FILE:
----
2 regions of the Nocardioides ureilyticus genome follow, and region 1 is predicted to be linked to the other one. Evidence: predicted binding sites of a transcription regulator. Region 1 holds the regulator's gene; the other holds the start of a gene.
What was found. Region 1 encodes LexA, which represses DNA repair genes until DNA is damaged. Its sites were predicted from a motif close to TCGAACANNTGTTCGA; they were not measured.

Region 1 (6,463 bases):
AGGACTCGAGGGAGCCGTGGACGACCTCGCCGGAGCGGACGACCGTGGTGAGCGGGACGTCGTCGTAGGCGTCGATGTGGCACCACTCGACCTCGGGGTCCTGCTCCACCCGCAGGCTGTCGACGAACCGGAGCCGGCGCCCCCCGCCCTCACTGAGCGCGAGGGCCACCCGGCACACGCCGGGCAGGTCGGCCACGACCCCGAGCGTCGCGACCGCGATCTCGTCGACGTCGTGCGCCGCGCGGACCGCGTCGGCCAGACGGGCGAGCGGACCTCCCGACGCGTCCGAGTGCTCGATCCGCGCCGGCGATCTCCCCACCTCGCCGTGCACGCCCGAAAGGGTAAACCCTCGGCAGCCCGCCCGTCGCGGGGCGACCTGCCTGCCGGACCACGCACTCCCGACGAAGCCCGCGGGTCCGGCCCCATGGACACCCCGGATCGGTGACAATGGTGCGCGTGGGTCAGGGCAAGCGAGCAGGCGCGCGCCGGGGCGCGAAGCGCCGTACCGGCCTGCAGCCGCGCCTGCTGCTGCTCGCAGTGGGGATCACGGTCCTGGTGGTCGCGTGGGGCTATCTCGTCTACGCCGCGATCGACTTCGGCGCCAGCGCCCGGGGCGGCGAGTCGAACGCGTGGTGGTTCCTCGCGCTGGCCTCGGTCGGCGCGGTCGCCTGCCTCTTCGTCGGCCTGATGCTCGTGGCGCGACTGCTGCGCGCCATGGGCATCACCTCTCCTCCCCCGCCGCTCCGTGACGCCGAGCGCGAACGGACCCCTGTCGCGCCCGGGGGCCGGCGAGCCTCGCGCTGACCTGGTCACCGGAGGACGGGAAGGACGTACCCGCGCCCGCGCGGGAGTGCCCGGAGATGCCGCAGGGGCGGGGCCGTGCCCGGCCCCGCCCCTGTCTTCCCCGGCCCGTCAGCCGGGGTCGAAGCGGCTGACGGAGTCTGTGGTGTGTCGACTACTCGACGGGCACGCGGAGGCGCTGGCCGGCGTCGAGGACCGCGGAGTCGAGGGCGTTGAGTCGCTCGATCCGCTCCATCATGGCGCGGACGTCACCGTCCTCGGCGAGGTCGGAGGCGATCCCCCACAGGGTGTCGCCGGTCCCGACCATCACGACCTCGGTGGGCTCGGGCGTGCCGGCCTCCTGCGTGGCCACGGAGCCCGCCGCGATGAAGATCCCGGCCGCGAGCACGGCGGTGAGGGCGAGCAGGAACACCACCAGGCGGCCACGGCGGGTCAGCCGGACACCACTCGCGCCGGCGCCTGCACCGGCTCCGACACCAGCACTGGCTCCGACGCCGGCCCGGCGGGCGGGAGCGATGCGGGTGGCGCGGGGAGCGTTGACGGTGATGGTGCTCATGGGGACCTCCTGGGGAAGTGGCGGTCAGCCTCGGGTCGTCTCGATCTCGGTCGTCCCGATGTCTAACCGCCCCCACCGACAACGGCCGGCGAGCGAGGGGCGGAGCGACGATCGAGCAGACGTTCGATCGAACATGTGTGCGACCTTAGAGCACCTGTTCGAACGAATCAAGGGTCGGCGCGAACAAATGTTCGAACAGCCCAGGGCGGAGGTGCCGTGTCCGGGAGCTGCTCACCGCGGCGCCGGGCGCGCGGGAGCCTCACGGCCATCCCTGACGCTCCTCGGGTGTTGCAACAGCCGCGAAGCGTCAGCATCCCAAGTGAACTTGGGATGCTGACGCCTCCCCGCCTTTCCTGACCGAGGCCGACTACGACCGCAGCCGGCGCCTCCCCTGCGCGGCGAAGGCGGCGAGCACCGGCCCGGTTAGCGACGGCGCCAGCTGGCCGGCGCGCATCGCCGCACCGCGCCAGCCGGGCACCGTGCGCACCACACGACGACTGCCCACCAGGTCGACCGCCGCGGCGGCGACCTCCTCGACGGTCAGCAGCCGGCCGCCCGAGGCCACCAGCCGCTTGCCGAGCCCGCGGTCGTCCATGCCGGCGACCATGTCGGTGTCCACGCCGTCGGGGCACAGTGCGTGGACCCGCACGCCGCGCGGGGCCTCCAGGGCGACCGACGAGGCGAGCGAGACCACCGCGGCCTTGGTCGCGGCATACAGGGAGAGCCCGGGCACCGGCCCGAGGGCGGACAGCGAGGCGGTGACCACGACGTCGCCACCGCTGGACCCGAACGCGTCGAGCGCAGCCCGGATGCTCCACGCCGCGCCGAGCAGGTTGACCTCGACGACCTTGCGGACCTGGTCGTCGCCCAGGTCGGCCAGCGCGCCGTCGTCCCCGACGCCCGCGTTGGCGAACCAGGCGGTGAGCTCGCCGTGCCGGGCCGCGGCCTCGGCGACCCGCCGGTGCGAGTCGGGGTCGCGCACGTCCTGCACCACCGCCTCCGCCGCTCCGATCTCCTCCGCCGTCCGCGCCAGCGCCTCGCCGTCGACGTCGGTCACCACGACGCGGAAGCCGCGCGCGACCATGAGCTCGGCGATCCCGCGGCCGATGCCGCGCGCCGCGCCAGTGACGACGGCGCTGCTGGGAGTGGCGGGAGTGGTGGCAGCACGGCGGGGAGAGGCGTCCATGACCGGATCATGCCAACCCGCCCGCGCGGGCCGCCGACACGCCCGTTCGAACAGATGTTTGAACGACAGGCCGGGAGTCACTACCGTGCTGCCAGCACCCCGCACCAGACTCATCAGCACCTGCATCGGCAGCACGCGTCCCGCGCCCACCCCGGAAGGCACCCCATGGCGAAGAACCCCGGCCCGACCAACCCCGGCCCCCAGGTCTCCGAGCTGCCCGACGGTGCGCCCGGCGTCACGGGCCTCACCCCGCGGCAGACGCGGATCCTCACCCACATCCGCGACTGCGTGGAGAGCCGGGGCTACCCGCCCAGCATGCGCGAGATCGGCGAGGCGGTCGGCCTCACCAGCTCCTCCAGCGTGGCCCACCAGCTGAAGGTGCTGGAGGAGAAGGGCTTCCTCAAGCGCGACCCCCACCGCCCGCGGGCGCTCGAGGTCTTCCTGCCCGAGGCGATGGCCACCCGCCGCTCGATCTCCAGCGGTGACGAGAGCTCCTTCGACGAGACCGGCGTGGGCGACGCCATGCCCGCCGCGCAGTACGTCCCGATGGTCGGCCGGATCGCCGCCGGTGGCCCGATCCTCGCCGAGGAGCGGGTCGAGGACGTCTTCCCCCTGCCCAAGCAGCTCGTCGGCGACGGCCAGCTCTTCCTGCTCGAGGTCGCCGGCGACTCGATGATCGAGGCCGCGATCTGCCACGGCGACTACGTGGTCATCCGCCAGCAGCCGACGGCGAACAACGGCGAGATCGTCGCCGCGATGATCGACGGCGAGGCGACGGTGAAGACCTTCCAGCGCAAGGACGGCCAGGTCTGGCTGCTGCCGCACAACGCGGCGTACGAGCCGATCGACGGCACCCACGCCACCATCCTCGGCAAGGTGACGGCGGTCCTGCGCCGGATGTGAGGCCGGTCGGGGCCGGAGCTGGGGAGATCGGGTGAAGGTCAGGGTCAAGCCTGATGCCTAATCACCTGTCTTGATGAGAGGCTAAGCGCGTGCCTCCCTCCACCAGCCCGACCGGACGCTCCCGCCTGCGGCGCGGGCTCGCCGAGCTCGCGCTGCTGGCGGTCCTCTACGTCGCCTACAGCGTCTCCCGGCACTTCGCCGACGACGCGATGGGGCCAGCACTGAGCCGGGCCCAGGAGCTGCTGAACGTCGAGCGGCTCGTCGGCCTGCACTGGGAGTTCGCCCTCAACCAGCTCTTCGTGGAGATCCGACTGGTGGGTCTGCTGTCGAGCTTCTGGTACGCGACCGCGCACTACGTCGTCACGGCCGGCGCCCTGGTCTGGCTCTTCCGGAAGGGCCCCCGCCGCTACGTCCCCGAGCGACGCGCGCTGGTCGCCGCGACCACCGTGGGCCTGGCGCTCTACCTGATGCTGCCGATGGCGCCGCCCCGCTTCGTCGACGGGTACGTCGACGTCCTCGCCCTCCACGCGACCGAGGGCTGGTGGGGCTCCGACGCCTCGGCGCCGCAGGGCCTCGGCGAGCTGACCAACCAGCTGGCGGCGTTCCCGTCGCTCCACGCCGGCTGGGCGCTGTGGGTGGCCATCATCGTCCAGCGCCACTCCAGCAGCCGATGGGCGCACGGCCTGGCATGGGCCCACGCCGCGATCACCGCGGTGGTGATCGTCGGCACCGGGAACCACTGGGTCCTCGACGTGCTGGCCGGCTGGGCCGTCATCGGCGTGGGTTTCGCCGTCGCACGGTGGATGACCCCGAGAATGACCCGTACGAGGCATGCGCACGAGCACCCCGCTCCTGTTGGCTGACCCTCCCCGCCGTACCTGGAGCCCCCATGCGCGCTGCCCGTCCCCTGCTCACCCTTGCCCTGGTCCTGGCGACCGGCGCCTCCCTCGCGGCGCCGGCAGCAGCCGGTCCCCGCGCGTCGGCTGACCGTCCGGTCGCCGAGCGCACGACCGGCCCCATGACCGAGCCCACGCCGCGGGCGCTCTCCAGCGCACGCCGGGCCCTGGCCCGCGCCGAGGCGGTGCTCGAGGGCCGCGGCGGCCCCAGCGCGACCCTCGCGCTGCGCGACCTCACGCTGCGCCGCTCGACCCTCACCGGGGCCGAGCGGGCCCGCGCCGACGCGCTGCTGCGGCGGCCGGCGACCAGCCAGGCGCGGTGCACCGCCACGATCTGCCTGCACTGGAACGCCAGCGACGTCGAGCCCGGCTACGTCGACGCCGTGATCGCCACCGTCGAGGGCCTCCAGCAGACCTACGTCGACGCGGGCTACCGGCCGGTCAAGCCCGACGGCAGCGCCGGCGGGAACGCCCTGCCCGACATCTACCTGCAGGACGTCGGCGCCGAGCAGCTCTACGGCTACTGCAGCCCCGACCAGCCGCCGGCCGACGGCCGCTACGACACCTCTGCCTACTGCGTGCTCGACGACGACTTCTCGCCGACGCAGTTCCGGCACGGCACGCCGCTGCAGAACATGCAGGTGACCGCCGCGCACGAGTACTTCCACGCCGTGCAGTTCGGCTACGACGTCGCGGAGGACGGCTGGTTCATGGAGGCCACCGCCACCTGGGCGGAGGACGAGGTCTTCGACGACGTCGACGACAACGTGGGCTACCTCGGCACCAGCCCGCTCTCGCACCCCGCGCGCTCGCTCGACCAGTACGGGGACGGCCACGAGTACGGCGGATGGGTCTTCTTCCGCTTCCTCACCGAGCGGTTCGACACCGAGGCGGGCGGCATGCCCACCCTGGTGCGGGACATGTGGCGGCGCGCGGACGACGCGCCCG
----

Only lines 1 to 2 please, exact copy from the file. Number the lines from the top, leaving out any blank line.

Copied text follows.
2 regions of the Nocardioides ureilyticus genome follow, and region 1 is predicted to be linked to the other one. Evidence: predicted binding sites of a transcription regulator. Region 1 holds the regulator's gene; the other holds the start of a gene.
What was found. Region 1 encodes LexA, which represses DNA repair genes until DNA is damaged. Its sites were predicted from a motif close to TCGAACANNTGTTCGA; they were not measured.